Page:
Wednesday, May 24, 2006

Draft Syllabus




Sunday, July 16, 2:00 pm- 6:00 pm; Monday, July 17-Friday, July 21, 9:00 am-1:00 pm.


Dr. Eric Selinger, Ezra Sensibar Visiting Professor, Summer 2006

Course Description

Many of the best contemporary Jewish American writers are fascinated by religion—and not simply by Judaism. Whether "secular," "religious," or somewhere in between, these writers explore the power of spirituality, the dangers of fanaticism, the boundaries of community, and the complexities of modern Jewish identity, often by revisiting deeply traditional questions and texts. In this course, we will read a set of primary texts slowly and deeply, and consider not only what they say about religion and Jewish identity, but also how those ideas are embodied in the formal and literary qualities of the books themselves.

Course Objectives

This course will allow seminar participants to explore some the ways that important contemporary Jewish American authors have represented the relationship between “Jewishness” and Judaism, and how ideas about religion and identity are enacted by an author’s choices of genre, style, and form. We will learn about the religious, historical, and literary references in the primary texts for the class, but our primary focus will be on the development of those interpretive, analytical, and close reading skills which enable us to engage with literature in an increasingly nuanced and sophisticated manner. Poems, novels, and plays treat questions of religion and identity quite differently from argumentative genres like the essay, the sermon, and the op-ed piece. We will pay particular attention to character analysis, literary form, and the appreciation of artistry.

Course Requirements

The reading for this course is primarily focused on a set of primary texts: one novel, one two-part play, and several poems, both short and long. Please read all of the primary texts and as much of the secondary literature as possible before the seminar.

I expect all students to participate actively in seminar discussion. In addition to this in-class engagement with the readings, students will write an analytical essay (approximately 15 pages) on one of the works we have studied. I will give a list of suggested topics, and will be glad to work with students to develop their own topics and approaches to the texts.

Course Materials

· A Reader of photocopied materials, including primary and secondary sources

· Allegra Goodman, Kaaterskill Falls

· Tony Kushner, Angels in America, parts 1 (Millennium Approaches) and 2 (Perestroika)

· Alicia Suskin Ostriker, The Volcano Sequence

[I may want to add one more book here. Maybe one volume of Norman's Track; or, for one more genre, a memoir or a book of essays. Mike's Living Root? That new memoir by Jack Marshall, From Baghdad to Brooklyn: Growing Up in a Jewish-Arabic Family in Midcentury America? Maybe some of Albert Goldbarth's essays, now back in print? Hmmm...]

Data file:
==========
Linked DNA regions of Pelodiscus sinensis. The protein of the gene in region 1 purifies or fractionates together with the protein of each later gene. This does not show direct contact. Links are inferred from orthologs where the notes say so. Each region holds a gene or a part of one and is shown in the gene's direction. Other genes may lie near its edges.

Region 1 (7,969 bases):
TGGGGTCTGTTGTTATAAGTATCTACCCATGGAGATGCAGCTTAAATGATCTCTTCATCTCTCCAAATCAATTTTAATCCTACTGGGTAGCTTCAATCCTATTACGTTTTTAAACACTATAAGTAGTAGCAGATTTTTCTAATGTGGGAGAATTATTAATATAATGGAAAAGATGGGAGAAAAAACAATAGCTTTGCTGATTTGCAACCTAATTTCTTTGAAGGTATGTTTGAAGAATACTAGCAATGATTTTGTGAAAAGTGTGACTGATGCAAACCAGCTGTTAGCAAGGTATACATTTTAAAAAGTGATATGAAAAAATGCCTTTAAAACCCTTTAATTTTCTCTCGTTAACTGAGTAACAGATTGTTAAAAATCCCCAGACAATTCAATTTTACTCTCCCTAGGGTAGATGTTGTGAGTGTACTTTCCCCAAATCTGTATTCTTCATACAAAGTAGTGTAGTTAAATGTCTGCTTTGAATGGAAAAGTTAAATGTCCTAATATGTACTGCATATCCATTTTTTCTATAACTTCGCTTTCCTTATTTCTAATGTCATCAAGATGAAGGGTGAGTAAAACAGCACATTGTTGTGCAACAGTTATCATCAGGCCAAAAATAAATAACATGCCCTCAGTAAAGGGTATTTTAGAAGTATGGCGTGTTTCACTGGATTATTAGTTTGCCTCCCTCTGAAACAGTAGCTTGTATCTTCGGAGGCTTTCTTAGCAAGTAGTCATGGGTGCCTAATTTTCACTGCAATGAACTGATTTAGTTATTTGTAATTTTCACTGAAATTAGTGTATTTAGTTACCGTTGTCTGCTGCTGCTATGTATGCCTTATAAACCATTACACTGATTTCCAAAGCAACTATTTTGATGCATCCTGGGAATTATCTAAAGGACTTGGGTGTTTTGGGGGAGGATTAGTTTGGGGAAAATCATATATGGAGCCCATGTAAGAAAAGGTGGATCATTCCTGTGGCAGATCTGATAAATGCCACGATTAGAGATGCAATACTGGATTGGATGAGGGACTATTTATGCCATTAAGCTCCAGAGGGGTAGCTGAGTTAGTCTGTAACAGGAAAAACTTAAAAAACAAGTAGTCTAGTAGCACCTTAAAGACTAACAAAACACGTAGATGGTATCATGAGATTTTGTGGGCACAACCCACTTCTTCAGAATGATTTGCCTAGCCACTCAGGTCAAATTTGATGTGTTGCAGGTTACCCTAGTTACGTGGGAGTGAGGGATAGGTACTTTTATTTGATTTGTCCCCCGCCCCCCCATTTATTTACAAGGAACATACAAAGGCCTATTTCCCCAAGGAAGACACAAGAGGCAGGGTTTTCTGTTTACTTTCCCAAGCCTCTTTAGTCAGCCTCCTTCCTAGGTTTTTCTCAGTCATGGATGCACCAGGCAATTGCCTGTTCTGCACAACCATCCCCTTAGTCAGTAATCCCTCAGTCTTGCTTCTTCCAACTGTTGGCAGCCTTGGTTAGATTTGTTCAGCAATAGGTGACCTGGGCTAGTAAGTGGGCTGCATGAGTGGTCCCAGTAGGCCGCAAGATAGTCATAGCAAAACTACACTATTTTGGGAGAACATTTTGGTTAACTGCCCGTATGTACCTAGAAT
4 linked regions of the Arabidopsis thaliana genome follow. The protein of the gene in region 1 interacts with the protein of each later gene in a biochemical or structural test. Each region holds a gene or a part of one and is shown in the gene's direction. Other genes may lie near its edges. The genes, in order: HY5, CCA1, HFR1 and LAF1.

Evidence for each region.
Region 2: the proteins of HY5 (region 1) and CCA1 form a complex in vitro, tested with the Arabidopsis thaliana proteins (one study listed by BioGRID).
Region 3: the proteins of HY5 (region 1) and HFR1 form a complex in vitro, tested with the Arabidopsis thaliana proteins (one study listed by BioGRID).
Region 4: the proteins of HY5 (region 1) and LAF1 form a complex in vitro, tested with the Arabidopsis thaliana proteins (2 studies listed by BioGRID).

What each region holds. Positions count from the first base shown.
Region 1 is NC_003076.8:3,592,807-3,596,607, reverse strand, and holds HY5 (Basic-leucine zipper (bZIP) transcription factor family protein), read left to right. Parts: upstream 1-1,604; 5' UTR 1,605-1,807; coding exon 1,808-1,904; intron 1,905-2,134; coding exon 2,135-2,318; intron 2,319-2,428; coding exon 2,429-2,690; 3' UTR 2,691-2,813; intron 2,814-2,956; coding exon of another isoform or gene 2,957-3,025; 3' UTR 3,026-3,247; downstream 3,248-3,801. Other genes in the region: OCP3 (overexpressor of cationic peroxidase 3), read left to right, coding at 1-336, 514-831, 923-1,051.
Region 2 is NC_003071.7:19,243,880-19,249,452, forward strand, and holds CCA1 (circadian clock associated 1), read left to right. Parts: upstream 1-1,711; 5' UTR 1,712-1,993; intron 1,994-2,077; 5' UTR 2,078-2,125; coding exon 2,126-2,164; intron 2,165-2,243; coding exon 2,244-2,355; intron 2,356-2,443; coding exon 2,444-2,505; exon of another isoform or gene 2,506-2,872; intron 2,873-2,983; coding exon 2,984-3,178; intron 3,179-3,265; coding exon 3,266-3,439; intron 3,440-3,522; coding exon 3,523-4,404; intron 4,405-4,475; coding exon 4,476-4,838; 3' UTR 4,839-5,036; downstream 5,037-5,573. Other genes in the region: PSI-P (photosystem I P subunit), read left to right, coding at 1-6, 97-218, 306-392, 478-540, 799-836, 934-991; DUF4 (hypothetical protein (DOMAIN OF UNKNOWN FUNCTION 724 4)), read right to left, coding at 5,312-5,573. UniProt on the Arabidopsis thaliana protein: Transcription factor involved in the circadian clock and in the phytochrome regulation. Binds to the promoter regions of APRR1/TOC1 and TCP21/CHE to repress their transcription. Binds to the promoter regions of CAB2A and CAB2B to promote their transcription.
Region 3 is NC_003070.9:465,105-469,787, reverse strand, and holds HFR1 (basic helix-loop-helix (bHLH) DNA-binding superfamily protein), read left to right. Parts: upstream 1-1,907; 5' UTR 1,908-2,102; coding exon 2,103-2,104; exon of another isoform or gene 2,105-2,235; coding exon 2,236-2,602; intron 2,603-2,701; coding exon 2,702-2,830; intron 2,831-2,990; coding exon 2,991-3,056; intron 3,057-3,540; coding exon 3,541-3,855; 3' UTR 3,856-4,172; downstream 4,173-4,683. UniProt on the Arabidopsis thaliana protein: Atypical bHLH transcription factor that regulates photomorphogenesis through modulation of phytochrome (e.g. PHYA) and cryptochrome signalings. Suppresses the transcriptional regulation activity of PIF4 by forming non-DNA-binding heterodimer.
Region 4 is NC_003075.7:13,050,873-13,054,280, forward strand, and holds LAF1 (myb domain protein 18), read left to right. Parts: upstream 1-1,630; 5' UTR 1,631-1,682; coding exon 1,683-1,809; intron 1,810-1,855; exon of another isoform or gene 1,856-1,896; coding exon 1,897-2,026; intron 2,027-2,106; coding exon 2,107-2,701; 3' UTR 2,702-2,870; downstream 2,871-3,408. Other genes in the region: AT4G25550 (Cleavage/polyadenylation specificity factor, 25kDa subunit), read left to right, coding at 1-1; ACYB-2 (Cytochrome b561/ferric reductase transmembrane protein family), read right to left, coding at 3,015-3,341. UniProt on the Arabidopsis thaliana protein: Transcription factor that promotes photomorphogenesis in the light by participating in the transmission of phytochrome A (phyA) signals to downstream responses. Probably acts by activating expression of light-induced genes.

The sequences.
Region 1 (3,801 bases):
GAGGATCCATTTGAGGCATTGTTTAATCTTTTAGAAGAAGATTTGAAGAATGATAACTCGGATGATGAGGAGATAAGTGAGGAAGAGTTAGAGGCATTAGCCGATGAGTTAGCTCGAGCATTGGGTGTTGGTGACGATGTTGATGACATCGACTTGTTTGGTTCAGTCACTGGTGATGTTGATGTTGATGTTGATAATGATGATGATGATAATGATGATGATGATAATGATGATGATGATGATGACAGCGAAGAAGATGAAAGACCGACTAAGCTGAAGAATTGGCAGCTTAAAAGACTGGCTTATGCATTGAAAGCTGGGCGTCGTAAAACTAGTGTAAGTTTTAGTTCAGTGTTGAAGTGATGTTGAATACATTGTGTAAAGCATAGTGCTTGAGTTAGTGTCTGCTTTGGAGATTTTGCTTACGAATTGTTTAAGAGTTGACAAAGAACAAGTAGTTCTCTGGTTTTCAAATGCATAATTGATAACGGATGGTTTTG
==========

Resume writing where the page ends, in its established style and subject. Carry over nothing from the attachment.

Course Sessions and Topics

Sunday, July 16: “We Jews Are That Way”: Versions and Aversions of Jewish Identity


“Secular” and “Religious” versions of Jewish identity

Ribboni and Rabbani versions of Jewish identity

Approaches to reading lyric poetry and other poetic forms


Charles Bernstein, “Solidarity is the Name We Give to What We Cannot Hold” (Reader)

Ari Elon, selections from From Jerusalem to the Edge of Heaven

Norman Finkelstein, “Acher” and commentary; “The Master of Turning” (Reader)

Arielle Greenberg, “Synopsis” (Reader)

Kenneth Koch, “To Jewishness” (Reader)

Howard Nemerov, “Debate with the Rabbi” (Reader)

Jacqueline Osherow, “At the Art Nouveau Synagogue, Rue Pavee” (Reader)

Alicia Ostriker, “Entering the Tents” (from The Nakedness of the Fathers, Reader)

Monday, July 17: A Gay (and Jewish) Fantasia on National (and Jewish) Themes


America as a “chosen nation,” a “melting pot,” and other Jewish things

Transformations of religious material in secular Jewish culture

Recalling and restaging the (Jewish) history of leftist politics in America

The Church of Jesus Christ of Latter Day Saints (the Mormons) and / as “Jews”

Gay men as “Jews,” Jews as Homosexuals, and other intersections of Gay and Jewish identity


Tony Kushner, Angels in America, parts 1 and 2

“Angels, Monsters, and Jews: Intersections of Queer and Jewish Identity in Kushner's Angels in America,” by Jonathan Freedman (PMLA; in Reader)

Chapters on Mormons in Bloom’s The American Religion

Tuesday, July 18: Religion and Jewish Identity in the Novel


The “Jewishness” of the Realist Novel

The “return to religion” in contemporary Jewish American Fiction

Identity and difference within Jewish community


Cynthia Ozick, TKTK

Allegra Goodman, Kaaterskill Falls

Wednesday, July 19: Kaaterskill Falls, continued (or maybe that additional fourth book)

Thursday, July 20: The Shekhinah Dialogues


Feminist revisions of Jewish tradition

Poetic appropriations of Kabbalah (and pop-Kabbalah)

Apophatic rhetoric and religious poetics

Approaches to reading a long “serial poem”

“Spirituality” and non-Halakhic Judaism


Eric Murphy Selinger, “Shekhinah in America” (Reader)

Alicia Suskin Ostriker, the volcano sequence, sections 1-5

Friday, July 21: the volcano sequence, continued


Alicia Suskin Ostriker, the volcano sequence, sections 6-9 and coda

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